Recently I was fortunate to make a US-approved People to People trip to Cuba. We were in two large cities, and of course I was interested in finding out whether anyone there knits.
The short answer is NO. There is some crochet, but mostly I saw beautiful hand embroidery:
I believe that yarn is inaccessible to the people there, and since it is quite warm, there is not much desire for knitted items in other than lightweight cottons.
Based on the tools that I saw in the fields — primitive by our standards — if knitting were in practice, one assumes it would be accomplished on hand-carved needles. I’m curious to find out, however, if other knitters know differently. If so, please share with us!
According to their website, “Chic-a was founded in 2007, when Joanna Reyes realized there had to be a better solution to storing ongoing knitting and crochet projects. Ziploc bags kept breaking, and the designs of existing bags were impractical for knitting and crochet. What she wanted was a knitting project bag that would last for many projects, would be practical, and yet be fun to carry around. Using her many years of sewing experience she designed and crafted the Quick Draw Project Bag. The immediate popularity of this bag confirmed the demand for her fusion of practical and fun. She continued to develop products to meet this demand, and out of this, Chic-a was born.”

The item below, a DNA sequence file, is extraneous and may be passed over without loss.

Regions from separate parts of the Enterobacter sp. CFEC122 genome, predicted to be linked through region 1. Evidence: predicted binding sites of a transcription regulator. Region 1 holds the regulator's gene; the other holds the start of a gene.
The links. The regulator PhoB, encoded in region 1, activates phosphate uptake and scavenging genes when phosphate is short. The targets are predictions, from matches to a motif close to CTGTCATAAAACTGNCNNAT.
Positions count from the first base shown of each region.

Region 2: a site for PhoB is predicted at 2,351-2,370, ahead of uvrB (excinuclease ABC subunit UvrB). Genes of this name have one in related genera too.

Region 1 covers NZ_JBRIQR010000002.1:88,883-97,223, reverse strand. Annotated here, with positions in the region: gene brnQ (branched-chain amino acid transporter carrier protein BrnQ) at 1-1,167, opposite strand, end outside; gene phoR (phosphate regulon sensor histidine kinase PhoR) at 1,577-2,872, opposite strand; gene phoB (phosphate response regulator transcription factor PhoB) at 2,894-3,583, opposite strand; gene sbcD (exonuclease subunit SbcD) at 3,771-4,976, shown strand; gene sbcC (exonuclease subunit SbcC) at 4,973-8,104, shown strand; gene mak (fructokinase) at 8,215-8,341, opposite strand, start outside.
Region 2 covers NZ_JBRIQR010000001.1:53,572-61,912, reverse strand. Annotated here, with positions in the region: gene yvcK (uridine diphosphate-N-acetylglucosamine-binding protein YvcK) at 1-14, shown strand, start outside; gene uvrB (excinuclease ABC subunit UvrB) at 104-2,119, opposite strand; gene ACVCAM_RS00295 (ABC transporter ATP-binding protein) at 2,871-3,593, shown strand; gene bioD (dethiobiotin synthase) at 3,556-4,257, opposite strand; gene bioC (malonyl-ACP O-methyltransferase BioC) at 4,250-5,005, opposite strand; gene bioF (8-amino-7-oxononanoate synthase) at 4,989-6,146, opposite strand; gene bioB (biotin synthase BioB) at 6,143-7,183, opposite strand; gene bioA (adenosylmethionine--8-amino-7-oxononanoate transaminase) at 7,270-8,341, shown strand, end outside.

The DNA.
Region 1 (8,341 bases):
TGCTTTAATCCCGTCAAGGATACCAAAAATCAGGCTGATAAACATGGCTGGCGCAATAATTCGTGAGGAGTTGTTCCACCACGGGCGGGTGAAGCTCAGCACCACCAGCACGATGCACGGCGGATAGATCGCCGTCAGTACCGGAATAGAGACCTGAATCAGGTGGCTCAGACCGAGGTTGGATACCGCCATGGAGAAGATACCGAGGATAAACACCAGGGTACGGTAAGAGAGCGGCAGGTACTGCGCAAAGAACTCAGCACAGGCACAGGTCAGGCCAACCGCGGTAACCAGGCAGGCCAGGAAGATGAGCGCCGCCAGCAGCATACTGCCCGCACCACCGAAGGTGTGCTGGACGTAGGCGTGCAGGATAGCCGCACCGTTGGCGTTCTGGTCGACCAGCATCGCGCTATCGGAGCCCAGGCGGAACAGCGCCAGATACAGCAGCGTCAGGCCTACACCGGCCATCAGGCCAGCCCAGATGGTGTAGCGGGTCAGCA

We can attest that they’re wonderful people with wonderful products. Their bags can hold your latest yarn projects — and, of course, your Fix-A-Stitch sets!
Here they are setting up the booth.
Doesn’t it look wonderful? So nice of them to incorporate the Fix-A-Stitch pink (I guess it’s Chic-a pink, too)!
Some bags on display.
Many Fix-A-Stitch fans are familiar with the original tool, but did you realize we have a lace weight version to help you with finer-gauge projects, too?
Bonnie created the “daintier” Fix-A-Stitch in response to her own need for something that would easily go in and out of lace weight stitches. Its flexibility lets the tool pick up that dropped stitch much more effortlessly than a standard crochet hook could.
Recently, Bon even found ANOTHER great use for the Lace Weight Fix-A-Stitch: An avid machine embroidery user, instead of “pushing” the thread through the holes on her 10-needle machine, she used the Lace Weight Fix-A-Stitch to pull the thread through. “It was MUCH easier. Because the Lace Weight Fix-A-Stitch has a slight bend to it, I could even do the bottom hole, where a traditional crochet hook wouldn’t fit.”
Here are two photos from her triumph:
Lace Weight Fix-A-Stitch tools are sold in packs of two. Share your Fix-A-Stitch story, and you could win a prize! Email us at firstname.lastname@example.org for details.